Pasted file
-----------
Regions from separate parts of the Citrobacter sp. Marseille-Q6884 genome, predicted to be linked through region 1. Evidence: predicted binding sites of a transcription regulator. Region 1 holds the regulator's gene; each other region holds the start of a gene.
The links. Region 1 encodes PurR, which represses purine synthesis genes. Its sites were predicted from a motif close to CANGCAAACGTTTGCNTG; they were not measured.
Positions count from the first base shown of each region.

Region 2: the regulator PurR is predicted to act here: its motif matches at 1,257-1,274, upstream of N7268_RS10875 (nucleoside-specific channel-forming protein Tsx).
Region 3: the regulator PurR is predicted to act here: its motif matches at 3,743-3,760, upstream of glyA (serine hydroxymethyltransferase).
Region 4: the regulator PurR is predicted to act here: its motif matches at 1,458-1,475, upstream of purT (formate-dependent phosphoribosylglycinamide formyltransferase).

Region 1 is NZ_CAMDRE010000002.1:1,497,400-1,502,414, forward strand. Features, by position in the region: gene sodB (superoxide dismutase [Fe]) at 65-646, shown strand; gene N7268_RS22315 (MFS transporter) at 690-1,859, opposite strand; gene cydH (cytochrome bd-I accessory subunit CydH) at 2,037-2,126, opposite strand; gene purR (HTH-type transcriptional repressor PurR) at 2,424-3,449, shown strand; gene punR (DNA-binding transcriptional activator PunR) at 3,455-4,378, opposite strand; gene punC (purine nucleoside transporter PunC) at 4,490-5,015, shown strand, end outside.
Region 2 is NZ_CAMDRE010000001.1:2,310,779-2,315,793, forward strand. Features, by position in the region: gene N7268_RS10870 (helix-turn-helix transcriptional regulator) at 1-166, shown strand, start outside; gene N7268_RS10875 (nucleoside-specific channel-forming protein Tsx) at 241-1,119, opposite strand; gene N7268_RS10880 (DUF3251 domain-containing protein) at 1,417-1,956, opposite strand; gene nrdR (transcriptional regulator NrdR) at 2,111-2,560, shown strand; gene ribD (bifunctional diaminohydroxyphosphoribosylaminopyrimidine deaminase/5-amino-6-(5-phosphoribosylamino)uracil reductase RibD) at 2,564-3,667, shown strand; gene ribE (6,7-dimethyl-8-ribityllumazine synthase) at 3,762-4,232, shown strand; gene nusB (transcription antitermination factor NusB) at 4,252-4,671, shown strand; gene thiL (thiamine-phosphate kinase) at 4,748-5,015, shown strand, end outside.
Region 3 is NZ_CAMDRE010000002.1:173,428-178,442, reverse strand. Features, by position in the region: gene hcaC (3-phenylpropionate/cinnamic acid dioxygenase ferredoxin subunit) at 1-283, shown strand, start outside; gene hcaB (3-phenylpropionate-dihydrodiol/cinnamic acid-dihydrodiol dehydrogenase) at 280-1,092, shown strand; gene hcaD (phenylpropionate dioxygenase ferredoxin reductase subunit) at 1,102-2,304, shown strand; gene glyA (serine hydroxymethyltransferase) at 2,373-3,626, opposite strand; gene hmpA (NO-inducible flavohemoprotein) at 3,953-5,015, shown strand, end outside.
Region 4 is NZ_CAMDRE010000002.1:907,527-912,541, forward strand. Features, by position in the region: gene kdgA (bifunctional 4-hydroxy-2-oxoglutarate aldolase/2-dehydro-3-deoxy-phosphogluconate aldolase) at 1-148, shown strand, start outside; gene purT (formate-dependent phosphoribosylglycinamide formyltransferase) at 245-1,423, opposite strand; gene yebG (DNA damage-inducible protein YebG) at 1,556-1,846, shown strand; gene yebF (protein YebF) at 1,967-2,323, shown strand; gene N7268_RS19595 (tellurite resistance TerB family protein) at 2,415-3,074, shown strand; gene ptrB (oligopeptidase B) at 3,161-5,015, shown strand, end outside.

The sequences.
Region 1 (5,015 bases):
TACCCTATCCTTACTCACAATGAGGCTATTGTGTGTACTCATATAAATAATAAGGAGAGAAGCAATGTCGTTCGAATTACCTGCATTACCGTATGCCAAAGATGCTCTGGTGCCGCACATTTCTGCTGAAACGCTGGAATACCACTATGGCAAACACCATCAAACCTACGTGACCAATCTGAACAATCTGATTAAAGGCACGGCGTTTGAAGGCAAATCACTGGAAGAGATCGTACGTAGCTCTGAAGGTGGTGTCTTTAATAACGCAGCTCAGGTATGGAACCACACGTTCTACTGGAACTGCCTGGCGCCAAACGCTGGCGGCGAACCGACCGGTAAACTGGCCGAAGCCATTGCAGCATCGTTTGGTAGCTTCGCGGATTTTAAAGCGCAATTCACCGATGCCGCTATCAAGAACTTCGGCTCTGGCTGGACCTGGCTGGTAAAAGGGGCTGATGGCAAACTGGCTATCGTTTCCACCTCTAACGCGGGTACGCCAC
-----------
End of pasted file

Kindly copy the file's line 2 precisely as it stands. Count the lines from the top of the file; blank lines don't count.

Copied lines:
The links. Region 1 encodes PurR, which represses purine synthesis genes. Its sites were predicted from a motif close to CANGCAAACGTTTGCNTG; they were not measured.